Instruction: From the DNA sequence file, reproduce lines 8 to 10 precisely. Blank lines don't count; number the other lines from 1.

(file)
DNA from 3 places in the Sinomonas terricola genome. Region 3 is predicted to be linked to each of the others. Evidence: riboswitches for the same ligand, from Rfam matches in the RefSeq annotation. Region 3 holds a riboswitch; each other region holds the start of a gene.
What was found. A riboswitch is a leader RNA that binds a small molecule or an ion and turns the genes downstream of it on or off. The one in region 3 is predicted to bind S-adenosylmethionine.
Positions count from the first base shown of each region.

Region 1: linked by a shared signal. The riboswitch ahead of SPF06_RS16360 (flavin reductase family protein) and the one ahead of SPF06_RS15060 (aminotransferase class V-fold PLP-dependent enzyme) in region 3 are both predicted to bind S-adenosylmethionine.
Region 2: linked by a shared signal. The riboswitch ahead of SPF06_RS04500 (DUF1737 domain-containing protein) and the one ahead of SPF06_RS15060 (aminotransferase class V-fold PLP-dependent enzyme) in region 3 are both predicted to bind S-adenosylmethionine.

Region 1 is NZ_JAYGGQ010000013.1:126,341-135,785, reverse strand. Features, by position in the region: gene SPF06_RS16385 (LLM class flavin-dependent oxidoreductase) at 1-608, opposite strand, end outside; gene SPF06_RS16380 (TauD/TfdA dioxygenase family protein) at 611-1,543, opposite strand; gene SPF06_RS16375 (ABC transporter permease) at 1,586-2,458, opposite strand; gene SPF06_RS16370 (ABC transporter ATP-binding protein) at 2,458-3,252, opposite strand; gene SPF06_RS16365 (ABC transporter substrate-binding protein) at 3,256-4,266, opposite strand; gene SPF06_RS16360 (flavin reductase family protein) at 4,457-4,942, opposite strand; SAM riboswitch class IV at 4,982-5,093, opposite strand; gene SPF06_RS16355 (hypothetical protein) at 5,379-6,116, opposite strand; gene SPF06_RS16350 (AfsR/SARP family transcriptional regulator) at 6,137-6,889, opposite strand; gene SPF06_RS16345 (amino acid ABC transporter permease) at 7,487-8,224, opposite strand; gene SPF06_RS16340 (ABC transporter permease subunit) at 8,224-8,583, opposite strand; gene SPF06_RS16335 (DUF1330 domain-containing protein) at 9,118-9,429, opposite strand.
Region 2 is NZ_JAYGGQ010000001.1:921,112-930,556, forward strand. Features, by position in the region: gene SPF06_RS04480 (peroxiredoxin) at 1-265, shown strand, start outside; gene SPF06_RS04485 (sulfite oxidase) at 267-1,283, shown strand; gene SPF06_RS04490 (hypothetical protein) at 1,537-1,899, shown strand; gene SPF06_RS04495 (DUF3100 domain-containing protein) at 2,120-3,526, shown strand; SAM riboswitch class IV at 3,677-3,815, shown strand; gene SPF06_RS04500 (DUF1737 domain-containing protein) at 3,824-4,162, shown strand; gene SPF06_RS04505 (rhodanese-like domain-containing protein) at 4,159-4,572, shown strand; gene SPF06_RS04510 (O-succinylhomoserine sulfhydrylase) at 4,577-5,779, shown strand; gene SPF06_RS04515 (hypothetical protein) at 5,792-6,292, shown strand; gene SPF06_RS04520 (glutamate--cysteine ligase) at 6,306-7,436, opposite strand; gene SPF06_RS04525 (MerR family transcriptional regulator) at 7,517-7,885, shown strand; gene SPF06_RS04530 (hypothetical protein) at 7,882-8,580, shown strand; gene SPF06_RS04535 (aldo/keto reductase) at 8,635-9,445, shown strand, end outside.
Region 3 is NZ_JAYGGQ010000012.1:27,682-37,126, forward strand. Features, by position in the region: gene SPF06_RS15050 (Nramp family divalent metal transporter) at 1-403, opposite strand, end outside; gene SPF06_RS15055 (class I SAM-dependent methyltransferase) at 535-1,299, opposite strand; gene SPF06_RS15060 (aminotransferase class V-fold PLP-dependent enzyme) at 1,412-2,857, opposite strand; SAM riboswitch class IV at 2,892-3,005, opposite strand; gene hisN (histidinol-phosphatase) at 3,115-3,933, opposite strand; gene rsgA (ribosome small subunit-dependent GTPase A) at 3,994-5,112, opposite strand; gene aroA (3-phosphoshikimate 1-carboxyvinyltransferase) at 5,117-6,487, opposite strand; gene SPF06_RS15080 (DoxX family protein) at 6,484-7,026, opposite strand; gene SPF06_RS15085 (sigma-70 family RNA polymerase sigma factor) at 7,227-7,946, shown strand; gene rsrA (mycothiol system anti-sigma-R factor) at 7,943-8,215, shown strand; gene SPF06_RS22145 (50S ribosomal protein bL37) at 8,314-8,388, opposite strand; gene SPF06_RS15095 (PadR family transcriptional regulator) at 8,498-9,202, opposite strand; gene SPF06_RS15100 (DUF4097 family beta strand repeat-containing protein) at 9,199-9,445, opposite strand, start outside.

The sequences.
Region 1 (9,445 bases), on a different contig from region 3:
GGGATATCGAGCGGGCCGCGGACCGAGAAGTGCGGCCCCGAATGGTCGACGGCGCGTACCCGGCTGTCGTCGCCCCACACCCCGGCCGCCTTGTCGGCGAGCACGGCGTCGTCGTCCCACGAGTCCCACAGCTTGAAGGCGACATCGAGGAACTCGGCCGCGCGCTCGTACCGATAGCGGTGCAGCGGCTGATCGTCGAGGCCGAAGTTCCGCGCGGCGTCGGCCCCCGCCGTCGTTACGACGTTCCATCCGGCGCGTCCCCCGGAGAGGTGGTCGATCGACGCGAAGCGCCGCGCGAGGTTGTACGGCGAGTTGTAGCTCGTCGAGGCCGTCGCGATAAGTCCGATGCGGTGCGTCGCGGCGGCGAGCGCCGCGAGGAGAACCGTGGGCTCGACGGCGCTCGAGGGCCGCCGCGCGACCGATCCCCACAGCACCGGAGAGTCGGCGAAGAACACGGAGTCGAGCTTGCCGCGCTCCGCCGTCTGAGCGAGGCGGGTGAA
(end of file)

Region 3 is NZ_JAYGGQ010000012.1:27,682-37,126, forward strand. Features, by position in the region: gene SPF06_RS15050 (Nramp family divalent metal transporter) at 1-403, opposite strand, end outside; gene SPF06_RS15055 (class I SAM-dependent methyltransferase) at 535-1,299, opposite strand; gene SPF06_RS15060 (aminotransferase class V-fold PLP-dependent enzyme) at 1,412-2,857, opposite strand; SAM riboswitch class IV at 2,892-3,005, opposite strand; gene hisN (histidinol-phosphatase) at 3,115-3,933, opposite strand; gene rsgA (ribosome small subunit-dependent GTPase A) at 3,994-5,112, opposite strand; gene aroA (3-phosphoshikimate 1-carboxyvinyltransferase) at 5,117-6,487, opposite strand; gene SPF06_RS15080 (DoxX family protein) at 6,484-7,026, opposite strand; gene SPF06_RS15085 (sigma-70 family RNA polymerase sigma factor) at 7,227-7,946, shown strand; gene rsrA (mycothiol system anti-sigma-R factor) at 7,943-8,215, shown strand; gene SPF06_RS22145 (50S ribosomal protein bL37) at 8,314-8,388, opposite strand; gene SPF06_RS15095 (PadR family transcriptional regulator) at 8,498-9,202, opposite strand; gene SPF06_RS15100 (DUF4097 family beta strand repeat-containing protein) at 9,199-9,445, opposite strand, start outside.

The sequences.
Region 1 (9,445 bases), on a different contig from region 3: